Kundalini In West

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Sir John Woodroffe (pen name Arthur Avalon) was one of the first to bring the notion of Kundalini to the West. A High Court Judge in Calcutta, he became interested in Shaktism and Hindu Tantra. His translation of and commentary on two key texts was published as The Serpent Power. Woodroffe rendered Kundalini as "Serpent Power".

Western awareness of the idea of Kundalini was strengthened by the Theosophical Society and the interest of the psychoanalyst Carl Jung (1875-1961). "Jung's seminar on Kundalini yoga, presented to the Psychological Club in Zurich in 1932, has been widely regarded as a milestone in the psychological understanding of Eastern thought. Kundalini yoga presented Jung with a model for the development of higher consciousness, and he interpreted its symbols in terms of the process of individuation".

In the early '30s two Italian scholars, Tommaso Palamidessi and Julius Evola, published several books with the intent of re-interpreting alchemy with reference to yoga. Those works had an impact on modern interpretations of Alchemy as a mystical science. In those works, Kundalini is called an Igneous Power or Serpentine Fire.

Another popularizer of the concept of Kundalini among Western readers was Gopi Krishna. His autobiography is entitled Kundalini—The Evolutionary Energy in Man. According to June McDaniel, his writings have influenced Western interest in kundalini yoga. Swami Sivananda produced an English language manual of Kundalini Yoga methods. Other well-known spiritual teachers who have made use of the idea of kundalini include Osho, George Gurdjieff, Paramahansa Yogananda, Rudi (Swami Rudrananda), Yogi Bhajan and Nirmala Srivastava.

Kundalini references may commonly be found at present in a wide variety of derivative "New Age" presentations, and is a catchword that has been adopted by many new religious movements. However, some commentators, such as transpersonal psychologist Stuart Sovatsky, thinks that the association of Yogic sanskrit terminology (chakras, kundalini, mantras, etc.) with the superficiality of new-age rhetoric, has been unfortunate .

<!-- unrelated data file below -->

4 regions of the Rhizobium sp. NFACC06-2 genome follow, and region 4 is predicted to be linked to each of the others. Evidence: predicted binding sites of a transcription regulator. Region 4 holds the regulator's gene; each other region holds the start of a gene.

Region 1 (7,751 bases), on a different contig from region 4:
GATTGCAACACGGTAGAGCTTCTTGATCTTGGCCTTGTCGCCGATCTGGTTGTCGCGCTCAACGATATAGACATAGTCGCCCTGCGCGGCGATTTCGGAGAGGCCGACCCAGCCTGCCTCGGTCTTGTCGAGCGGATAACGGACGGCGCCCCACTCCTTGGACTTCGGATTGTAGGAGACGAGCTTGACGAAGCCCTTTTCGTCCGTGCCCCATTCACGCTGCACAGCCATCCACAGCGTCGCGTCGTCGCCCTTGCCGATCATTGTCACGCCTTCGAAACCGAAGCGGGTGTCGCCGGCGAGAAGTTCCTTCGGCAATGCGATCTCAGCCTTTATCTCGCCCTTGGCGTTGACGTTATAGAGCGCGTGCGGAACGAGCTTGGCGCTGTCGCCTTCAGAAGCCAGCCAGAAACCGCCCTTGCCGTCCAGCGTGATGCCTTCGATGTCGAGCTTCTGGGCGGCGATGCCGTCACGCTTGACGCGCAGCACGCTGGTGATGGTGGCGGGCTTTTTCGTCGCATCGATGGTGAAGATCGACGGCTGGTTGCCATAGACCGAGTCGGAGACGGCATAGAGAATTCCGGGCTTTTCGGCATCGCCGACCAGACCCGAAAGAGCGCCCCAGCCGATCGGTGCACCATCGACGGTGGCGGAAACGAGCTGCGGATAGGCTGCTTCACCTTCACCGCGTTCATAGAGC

Recently, there has been a growing interest within the medical community to study the physiological effects of meditation, and some of these studies have applied the discipline of Kundalini Yoga to their clinical settings . Their findings are not all positive. Some modern experimental research seeks to establish links between Kundalini practice and the ideas of Wilhelm Reich and his followers.

However. Intensive spiritual practices, associated with Asian traditions, are not unproblematic. Psychiatric literature notes that "Since the influx of eastern spiritual practices and the rising popularity of meditation starting in the 1960s, many people have experienced a variety of psychological difficulties, either while engaged in intensive spiritual practice or spontaneously". Among the psychological difficulties associated with intensive spiritual practice we find "kundalini awakening","a complex physio-psychospiritual transformative process described in the yogic tradition" . Also, researchers in the fields of Transpersonal psychology, and Near-death studies describe a complex pattern of sensory, motor, mental and affective symptoms associated with the concept of Kundalini, sometimes called the Kundalini Syndrome.

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donnaapple's picture

Namaste Do you have any

Namaste

Do you have any recommendations on overcoming problematic psycho-physiological complications that can arise? or is it just how the will of the divine will work with that individual? for some reason i have trust and faith that i will be eventually positively transformed via the shaktipat and siddha yoga experience. although there may be experiences like "lightning bathed in love" ... my words to describe possible "earthquakes"

eventually siddha yoga takes the individual toward self realization?

i appreciate your thoughts and insights on this.

donnaapple | Wed, 08/12/2009 - 18:18
madan_gautam's picture

Siddha Yoga

Namaste
As I have said earlier that one has to be under guidance of a GURU in case of Kundalini Shaktipat or Kundalini Awakening.
Some time Kundalini Awakening happens due to Divine grace or due to past birth Karmas or even due to taking drugs but to give it right direction and to control It in that seeker it is very much necessary if even though it is not creating any physiological problem right now,but it may lead to that in due course as This Divine Energy is very powerful and a seeker itself can not control It and has to have GURU/Master.
Or It may not give Its proper results and may struck in between at any chakra and then it will lead problems.
The purpose is to awaken It and to take it to crown chakra with full awakening of all other lower chakra and at last full awakening of even crown chakra then only IT matters otherwise It creates troubles.
Thats why most of them who struck in this process blame Kundalini but do not see that they never surrendered to a proper Guru and tried in their ego itself to go on path alone.
Awakening of Kundalini is dangerous without proper Guru,even though it awakens due to any reason one should take refuge of a GURU.Thats why so many misconception are there and here about Kundalini,and it is due to half knowledge about This Divine Energy.
OM

madan_gautam | Wed, 08/12/2009 - 18:44